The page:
Mets minor leaguer Noah Syndergaard, who ranked among the top 20 prospects in baseball coming into the season according to both Baseball America and MLB.com, has been placed on the Triple-A disabled list with a flexor pronator strain in his right elbow.
Any time a young pitcher is shut down with elbow problems that leads to thoughts of Tommy John surgery, but Adam Rubin of ESPN New York reports that for now at least the Mets are referring to the injury as “mild.” He is, however, headed to New York to be examined further by team doctors.
Syndergaard has a 4.02 ERA in 10 starts at Triple-A, which is a lot more impressive than it first appears considering a) he’s one of the youngest players in the entire Pacific Coast League at age 21, and b) Las Vegas is a tremendously hitter-friendly environment to call home. He has 57 strikeouts versus 19 walks in 54 innings, which is very promising considering the context.
It was first reported that the Blue Jays and Jose Bautista were close to a deal last night. Now Ken Rosenthal reports that the deal is near completion. It will likely a two-year contract in the $35-40 million range.
Bautista had a tough 2016, hitting .234/.366/.452 with 22 home runs and 69 RBI, and some clubs likely considered a long-term deal for the 36-year-old too risky, this leading to the relative lack of reported interest in Bautista by other clubs. But back-to-back ALCS appearances by the Jays and the success and popularity Bautista has experienced in Toronto make his re-signing there a pretty sensible move for all involved.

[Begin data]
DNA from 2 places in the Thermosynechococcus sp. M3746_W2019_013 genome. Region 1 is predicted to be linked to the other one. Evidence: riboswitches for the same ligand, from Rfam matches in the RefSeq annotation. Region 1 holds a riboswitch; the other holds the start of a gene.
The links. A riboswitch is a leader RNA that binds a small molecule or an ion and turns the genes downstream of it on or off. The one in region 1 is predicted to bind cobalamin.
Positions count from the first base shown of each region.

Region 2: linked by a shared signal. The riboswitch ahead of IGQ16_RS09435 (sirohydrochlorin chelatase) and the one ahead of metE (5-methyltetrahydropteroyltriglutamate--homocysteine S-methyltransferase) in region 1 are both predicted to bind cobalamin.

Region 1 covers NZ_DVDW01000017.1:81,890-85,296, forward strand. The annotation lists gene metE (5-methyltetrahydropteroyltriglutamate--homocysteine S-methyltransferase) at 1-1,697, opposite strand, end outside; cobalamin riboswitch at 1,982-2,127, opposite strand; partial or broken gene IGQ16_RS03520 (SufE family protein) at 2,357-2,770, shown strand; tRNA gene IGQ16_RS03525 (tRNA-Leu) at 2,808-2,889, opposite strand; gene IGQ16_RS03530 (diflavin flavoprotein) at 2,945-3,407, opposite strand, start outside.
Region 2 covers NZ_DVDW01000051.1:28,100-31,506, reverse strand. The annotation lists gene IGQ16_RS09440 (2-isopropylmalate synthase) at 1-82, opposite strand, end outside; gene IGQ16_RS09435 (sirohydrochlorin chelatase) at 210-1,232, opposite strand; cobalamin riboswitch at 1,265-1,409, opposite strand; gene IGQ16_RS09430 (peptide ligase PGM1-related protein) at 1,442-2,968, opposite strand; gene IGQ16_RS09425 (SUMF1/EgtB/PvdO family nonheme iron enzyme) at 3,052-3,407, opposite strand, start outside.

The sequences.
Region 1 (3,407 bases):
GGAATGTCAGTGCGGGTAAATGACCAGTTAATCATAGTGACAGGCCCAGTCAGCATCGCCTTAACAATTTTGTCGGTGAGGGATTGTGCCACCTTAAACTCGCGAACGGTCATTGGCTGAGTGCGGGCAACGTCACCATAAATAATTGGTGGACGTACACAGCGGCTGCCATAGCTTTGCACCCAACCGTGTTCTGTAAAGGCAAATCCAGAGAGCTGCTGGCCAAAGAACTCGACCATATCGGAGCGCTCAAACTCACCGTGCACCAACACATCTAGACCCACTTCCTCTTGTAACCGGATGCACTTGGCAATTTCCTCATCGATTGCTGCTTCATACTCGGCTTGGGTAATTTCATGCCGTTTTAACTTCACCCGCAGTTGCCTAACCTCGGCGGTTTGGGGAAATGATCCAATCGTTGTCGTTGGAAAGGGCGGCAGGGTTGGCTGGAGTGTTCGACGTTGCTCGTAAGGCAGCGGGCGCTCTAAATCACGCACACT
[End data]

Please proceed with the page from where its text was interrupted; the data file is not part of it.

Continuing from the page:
The Jays, who already lost Edwin Encarnacion to free agency, get their slugger back on a short term deal. Unlike anyone else, they don’t have to give up the draft pick attached to him via the qualifying offer. Bautista, in turn, will make, on average, more than he would’ve made on the qualifying offer if he would’ve accepted it and a raise over the $14 million he made in 2016.
The Padres have signed Trevor Cahill to a one-year, $1.75 million contract.
As recently as the middle of the 2015 season it looked like Cahill’s career would meet a premature end, but after being released by the Braves and signing with the Cubs in August of that season he has been a remarkably effective reliever. He has posted a 2.61 ERA in 61 games in Chicago and has posted a strikeout rate far above his career norms.
He’s not someone you necessarily want taking the hill when the leverage is high, but in San Diego the leverage won’t be all that high all that often.